5 | Essay-collection by students of a 12th grade English course
For me, the Covid-19 self-isolation began with the warning words of our politics teacher, who still held us back after our exhausting three-hour-exam. We had just heard the announcement from our school’s headmaster that there won’t be any “normal” school days for a very long time. While some classes sparked with joy because they already anticipated this, our class …
… had to focus. After all, we still had half of the exam in front of us. “Take this serious” our teacher said, “and try to prevent contact to other people as much as possible!” These words went into my ears and straight out again.
Just merely three days later I met with a friend for a bike trip. An exhausting, nevertheless, fun trip. Looking back, I think we all didn’t comprehend the full dimension of this quarantine thing. After all, we never experienced something just like that. My teacher’s words ringed in my head and I realized that we should really take this seriously. The whole world I knew changed and a self-reflecting began for me. I felt alienated, however, I have adapted to the new challenge and kept myself busy. But was all of that enough to not succumb to the loneliness?
Has anyone ever felt the sudden urge to just learn something new just to have something to do? This probably happened more commonly during the quarantine. However, after some weeks of playing video games and doing weekly tasks for school it all it felt more and more like nonsense. That’s why I started to look around for new things to do.
I dimly remembered the old guitar in the attic. After pushing aside tons of Christmas decorations and other ancient memorabilia I finally found the childhood guitar from my sister. Covered in cobwebs and tinsel it looked a bit smaller than I remembered it. My fingers were almost too big for the frets and I played my first stroke ever on a guitar.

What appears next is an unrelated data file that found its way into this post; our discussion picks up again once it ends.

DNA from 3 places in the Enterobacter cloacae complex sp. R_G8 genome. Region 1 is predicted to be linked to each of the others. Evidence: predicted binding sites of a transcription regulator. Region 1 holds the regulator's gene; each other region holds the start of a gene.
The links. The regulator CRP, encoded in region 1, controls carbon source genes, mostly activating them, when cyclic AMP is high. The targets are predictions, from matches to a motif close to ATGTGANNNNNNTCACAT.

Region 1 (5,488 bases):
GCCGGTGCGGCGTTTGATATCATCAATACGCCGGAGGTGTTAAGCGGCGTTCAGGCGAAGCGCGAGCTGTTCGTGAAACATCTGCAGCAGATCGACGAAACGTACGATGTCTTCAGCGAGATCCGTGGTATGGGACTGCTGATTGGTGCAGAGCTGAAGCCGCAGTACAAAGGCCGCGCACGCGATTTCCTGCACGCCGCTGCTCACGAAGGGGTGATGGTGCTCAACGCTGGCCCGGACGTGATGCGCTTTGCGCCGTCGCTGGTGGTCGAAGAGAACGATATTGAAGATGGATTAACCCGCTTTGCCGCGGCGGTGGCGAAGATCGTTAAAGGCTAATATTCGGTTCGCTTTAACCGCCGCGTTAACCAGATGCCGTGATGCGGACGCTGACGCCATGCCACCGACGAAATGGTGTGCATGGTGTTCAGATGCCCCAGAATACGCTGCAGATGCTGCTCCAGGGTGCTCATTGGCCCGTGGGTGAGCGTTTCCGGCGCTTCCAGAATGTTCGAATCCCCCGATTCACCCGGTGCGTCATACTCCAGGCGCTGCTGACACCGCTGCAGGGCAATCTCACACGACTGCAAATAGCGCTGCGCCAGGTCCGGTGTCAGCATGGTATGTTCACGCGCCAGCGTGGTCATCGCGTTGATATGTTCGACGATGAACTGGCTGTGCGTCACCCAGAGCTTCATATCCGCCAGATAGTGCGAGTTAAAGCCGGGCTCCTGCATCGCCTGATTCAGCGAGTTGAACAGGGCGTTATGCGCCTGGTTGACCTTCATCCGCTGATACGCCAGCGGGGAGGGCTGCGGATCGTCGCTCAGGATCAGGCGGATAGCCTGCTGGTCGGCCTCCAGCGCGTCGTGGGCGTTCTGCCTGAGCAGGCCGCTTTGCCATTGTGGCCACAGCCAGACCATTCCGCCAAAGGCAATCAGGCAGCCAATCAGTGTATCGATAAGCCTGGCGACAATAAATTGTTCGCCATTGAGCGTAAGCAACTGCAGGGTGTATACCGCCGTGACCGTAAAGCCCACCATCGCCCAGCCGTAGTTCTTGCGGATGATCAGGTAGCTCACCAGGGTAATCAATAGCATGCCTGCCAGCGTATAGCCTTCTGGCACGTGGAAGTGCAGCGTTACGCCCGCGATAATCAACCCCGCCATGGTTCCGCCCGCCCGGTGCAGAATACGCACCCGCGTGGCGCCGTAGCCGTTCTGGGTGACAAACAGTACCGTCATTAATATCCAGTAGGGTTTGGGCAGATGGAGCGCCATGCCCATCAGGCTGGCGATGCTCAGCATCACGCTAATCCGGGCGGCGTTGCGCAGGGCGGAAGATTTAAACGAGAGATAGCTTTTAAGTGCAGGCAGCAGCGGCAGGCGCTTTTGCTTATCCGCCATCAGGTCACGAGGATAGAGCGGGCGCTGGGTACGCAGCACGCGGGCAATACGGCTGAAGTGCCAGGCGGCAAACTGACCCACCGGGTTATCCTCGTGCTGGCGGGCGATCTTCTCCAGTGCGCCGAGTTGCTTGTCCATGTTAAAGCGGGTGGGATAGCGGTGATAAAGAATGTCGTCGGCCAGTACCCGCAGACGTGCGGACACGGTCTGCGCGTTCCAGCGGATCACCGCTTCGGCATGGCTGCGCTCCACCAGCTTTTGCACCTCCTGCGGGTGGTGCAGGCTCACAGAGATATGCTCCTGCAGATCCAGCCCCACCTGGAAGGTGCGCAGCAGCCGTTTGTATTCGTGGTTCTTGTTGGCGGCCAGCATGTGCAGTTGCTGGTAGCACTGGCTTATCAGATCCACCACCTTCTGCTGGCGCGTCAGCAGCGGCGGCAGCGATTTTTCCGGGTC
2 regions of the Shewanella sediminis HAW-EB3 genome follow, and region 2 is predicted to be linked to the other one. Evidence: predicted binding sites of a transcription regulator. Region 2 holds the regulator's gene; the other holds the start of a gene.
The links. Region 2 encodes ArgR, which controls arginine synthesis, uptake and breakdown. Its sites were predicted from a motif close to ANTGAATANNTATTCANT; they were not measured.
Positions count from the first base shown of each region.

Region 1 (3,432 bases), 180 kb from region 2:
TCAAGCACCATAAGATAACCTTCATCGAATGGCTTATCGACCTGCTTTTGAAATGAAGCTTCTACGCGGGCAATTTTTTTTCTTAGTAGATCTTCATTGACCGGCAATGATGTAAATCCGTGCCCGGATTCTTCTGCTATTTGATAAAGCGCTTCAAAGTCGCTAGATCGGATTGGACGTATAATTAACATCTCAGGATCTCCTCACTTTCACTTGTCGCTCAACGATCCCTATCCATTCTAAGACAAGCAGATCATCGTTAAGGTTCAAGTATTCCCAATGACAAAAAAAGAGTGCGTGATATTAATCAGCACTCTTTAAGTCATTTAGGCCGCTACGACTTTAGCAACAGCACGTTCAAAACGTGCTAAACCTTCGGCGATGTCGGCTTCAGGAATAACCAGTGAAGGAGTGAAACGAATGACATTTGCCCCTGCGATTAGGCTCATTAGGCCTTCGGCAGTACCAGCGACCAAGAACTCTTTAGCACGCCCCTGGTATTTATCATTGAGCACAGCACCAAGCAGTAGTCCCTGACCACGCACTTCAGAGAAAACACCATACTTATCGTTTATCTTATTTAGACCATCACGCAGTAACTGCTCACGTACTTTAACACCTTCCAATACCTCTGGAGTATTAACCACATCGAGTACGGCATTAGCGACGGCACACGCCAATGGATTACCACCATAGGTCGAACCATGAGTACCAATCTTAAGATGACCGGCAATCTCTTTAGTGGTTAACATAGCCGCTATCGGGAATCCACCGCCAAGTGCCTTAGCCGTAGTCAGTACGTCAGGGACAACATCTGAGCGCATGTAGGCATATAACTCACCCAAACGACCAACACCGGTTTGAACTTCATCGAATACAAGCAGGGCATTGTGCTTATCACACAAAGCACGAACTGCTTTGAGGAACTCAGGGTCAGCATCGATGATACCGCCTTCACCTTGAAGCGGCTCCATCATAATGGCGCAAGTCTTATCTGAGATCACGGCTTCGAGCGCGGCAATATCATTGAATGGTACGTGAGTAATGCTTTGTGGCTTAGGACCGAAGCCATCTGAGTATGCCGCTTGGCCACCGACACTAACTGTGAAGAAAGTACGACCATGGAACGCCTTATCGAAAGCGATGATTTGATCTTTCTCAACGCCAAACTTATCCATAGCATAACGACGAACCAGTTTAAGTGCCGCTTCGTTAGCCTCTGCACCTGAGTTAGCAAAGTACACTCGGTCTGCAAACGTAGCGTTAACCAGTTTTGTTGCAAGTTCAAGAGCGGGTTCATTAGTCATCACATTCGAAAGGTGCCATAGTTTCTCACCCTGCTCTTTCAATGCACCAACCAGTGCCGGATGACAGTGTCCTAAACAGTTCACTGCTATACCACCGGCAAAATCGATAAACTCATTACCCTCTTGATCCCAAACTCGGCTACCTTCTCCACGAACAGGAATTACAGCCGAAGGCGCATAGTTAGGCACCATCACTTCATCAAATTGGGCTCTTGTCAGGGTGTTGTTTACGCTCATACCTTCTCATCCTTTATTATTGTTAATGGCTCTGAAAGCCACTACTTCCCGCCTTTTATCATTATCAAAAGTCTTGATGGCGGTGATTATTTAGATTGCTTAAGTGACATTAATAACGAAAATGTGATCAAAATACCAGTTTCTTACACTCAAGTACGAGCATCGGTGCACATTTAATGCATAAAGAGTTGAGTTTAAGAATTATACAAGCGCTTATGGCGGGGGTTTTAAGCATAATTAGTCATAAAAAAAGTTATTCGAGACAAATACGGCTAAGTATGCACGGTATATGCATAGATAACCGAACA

My cat, that had curiously followed me and was still stunned by the tinsel, suddenly jumped 6ft into the air and if I’m honest I deeply understood why she did that. This guitar was tuned like it could cause ear cancer or some other ear infections. That left me with two options. The first one was to get a pair of really good earphones to fight crime with this guitar. And the second one was to figure out how to correctly tune a guitar before someone else hurts himself.
I choose the second one. And I did what everyone of the Generation Z would do: Check if there’s an app for that. Between lots of scam apps, I finally found one that worked for me.
There I sat. With a guitar in my hand, no idea how to play it but without any excuse to drop what I’ve started. With an endless amount of time and some motivation, I was more than ready to take action. How do you even play the guitar, was my next question. I knew that there were a bunch of chords but I had no idea how to play them. And again, I did what everyone from the Generation Z would do: I typed “how to learn guitar online (fast)”. All I found was just a minor Netflix series about drugs. How boring.
A bit more research and I found out that they all want my money. Being the little German scrimper I always have been, that was just unacceptable. So, I had to learn everything on myself. I made some progress after some time. Considering I was playing on a ten-year-old child’s guitar in bad condition I quickly played some cool songs. It was really relaxing to just sit down and play the guitar and I got more and more motivated. Everyone can learn Wonderwall by Oasis once you’ve understood the basics. It really is not as hard as it sounds.
This experience also taught me something about myself. Even though the schools try to take every will to learn something from you with boring and repeating tasks that are just nonsense, there is always a teeny-tiny bit left. I want to learn new stuff.
Learning the guitar was just one example of how I learned something completely new from scratch during the quarantine. I also got the affirmation that I’m a music enthusiast. I could listen to music the whole day and it wouldn’t be enough. Doesn’t matter if its Thrash-Metal, Power-Metal, Black-Metal or just my self-taught little campfire songs.